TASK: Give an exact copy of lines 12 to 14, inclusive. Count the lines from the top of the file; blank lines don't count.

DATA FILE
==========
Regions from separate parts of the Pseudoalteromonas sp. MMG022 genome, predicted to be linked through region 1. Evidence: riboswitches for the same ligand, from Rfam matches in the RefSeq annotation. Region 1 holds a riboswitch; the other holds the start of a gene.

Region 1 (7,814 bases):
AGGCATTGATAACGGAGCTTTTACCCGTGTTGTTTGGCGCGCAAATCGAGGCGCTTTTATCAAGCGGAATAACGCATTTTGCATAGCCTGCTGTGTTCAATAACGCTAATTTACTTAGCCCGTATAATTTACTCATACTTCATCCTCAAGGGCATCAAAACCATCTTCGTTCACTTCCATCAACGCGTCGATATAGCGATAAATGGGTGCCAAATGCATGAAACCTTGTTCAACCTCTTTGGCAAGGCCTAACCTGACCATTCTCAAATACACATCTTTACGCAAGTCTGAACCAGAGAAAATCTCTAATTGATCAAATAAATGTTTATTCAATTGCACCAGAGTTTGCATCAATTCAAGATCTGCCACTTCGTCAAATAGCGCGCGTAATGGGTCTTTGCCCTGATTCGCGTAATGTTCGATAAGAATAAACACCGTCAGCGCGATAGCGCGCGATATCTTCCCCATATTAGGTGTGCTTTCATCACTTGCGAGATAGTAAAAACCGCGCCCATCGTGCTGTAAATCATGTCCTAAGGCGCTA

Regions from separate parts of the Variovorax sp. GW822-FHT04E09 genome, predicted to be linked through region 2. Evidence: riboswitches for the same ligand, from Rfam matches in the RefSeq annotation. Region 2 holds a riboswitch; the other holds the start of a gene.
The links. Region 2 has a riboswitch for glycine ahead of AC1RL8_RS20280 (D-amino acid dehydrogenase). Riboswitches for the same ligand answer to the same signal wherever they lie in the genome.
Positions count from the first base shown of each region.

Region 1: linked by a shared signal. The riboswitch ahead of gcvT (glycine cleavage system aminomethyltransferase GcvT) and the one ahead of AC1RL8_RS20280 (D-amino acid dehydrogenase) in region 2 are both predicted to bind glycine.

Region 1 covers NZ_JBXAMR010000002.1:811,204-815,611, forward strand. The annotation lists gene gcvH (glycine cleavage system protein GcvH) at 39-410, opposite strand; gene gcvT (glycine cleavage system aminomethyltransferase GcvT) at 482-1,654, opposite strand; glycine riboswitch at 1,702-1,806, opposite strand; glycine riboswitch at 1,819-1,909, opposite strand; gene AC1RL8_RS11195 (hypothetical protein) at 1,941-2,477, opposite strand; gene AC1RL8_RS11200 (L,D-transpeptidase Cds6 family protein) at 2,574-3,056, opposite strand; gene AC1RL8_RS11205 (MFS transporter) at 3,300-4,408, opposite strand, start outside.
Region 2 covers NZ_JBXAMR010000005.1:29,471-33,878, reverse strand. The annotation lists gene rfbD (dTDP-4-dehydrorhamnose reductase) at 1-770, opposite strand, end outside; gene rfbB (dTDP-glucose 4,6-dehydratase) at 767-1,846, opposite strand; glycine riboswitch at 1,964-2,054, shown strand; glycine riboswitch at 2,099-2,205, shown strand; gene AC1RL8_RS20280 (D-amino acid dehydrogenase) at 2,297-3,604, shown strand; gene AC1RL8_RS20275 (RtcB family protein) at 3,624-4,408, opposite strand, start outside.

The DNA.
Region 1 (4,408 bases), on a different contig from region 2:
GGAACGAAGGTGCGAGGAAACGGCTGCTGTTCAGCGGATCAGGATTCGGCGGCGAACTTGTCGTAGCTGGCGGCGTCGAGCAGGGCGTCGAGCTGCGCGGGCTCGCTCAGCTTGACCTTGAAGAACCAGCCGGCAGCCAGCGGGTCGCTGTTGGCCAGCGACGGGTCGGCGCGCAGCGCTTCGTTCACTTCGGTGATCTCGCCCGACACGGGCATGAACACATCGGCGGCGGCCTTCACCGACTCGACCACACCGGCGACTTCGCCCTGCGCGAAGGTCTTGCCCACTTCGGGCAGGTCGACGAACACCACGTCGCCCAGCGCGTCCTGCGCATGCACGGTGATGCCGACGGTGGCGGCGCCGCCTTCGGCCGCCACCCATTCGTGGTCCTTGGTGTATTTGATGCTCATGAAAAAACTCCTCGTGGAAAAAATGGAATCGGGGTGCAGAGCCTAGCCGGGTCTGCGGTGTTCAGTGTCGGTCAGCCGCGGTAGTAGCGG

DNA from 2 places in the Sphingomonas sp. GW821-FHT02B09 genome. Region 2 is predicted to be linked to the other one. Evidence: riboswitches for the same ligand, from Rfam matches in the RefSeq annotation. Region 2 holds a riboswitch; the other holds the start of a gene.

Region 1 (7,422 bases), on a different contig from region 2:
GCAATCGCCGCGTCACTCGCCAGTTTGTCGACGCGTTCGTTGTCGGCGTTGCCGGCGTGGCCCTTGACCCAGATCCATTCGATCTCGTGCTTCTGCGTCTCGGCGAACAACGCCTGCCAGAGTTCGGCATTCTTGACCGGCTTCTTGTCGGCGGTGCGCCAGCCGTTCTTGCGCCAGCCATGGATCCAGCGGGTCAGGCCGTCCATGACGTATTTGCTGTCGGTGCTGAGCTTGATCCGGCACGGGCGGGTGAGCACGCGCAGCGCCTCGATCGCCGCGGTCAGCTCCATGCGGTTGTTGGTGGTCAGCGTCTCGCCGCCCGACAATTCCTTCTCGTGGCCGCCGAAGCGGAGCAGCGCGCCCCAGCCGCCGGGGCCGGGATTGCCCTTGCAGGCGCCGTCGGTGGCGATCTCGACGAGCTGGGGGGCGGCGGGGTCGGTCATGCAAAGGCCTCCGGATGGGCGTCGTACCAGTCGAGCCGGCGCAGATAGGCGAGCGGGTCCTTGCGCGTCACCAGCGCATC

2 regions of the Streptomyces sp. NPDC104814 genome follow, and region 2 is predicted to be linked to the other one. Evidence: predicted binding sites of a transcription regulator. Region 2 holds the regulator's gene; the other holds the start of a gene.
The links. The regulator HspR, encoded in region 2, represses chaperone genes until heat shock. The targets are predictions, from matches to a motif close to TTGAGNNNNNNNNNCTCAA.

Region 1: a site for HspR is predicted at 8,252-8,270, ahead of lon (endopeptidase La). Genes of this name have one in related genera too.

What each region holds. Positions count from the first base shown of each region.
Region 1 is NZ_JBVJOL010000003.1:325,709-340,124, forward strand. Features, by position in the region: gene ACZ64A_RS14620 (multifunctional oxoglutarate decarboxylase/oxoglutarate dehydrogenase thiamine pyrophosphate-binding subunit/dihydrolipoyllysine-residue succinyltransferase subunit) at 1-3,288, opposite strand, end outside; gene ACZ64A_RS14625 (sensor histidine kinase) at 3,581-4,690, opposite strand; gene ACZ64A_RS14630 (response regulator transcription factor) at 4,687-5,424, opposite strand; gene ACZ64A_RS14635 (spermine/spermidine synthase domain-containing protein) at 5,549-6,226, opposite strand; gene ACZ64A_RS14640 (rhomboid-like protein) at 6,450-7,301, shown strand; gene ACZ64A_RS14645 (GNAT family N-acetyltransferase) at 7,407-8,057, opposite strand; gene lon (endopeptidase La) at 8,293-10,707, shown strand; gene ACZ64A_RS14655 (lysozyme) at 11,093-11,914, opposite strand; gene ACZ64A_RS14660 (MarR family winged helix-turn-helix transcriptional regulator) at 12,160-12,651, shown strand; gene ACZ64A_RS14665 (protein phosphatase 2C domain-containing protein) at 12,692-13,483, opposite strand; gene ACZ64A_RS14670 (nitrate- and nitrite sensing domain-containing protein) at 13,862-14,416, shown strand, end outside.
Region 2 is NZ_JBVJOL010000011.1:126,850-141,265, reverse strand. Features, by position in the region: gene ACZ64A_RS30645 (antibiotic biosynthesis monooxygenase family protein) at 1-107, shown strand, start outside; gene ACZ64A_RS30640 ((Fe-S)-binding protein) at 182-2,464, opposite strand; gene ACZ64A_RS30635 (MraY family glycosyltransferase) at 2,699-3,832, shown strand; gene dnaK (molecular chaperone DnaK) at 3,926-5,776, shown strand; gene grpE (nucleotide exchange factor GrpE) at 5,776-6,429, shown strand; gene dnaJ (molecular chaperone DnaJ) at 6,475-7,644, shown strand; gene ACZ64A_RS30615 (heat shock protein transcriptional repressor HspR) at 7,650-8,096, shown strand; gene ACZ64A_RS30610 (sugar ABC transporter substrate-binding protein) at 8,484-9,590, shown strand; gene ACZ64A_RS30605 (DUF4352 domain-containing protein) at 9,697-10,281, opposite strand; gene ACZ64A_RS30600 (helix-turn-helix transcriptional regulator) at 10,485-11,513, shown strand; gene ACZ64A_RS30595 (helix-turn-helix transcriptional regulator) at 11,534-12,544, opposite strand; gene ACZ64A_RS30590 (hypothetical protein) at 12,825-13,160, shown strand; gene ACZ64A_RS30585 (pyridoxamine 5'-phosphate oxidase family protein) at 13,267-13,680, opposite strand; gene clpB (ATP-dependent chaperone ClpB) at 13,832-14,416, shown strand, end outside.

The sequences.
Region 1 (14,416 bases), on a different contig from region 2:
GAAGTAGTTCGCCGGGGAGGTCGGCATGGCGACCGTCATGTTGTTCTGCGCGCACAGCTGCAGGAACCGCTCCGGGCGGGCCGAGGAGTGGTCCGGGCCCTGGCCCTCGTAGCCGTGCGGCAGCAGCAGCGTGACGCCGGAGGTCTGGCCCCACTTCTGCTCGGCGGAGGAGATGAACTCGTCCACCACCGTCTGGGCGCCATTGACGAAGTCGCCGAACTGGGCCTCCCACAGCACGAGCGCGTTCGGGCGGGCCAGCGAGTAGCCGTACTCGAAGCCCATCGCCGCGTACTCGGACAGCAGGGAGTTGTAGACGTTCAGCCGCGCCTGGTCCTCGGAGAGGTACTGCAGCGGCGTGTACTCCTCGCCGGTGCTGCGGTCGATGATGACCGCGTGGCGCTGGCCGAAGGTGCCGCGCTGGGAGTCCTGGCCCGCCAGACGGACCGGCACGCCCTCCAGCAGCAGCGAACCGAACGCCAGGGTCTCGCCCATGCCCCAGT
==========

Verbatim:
GGAACGAAGGTGCGAGGAAACGGCTGCTGTTCAGCGGATCAGGATTCGGCGGCGAACTTGTCGTAGCTGGCGGCGTCGAGCAGGGCGTCGAGCTGCGCGGGCTCGCTCAGCTTGACCTTGAAGAACCAGCCGGCAGCCAGCGGGTCGCTGTTGGCCAGCGACGGGTCGGCGCGCAGCGCTTCGTTCACTTCGGTGATCTCGCCCGACACGGGCATGAACACATCGGCGGCGGCCTTCACCGACTCGACCACACCGGCGACTTCGCCCTGCGCGAAGGTCTTGCCCACTTCGGGCAGGTCGACGAACACCACGTCGCCCAGCGCGTCCTGCGCATGCACGGTGATGCCGACGGTGGCGGCGCCGCCTTCGGCCGCCACCCATTCGTGGTCCTTGGTGTATTTGATGCTCATGAAAAAACTCCTCGTGGAAAAAATGGAATCGGGGTGCAGAGCCTAGCCGGGTCTGCGGTGTTCAGTGTCGGTCAGCCGCGGTAGTAGCGG

DNA from 2 places in the Sphingomonas sp. GW821-FHT02B09 genome. Region 2 is predicted to be linked to the other one. Evidence: riboswitches for the same ligand, from Rfam matches in the RefSeq annotation. Region 2 holds a riboswitch; the other holds the start of a gene.

Region 1 (7,422 bases), on a different contig from region 2: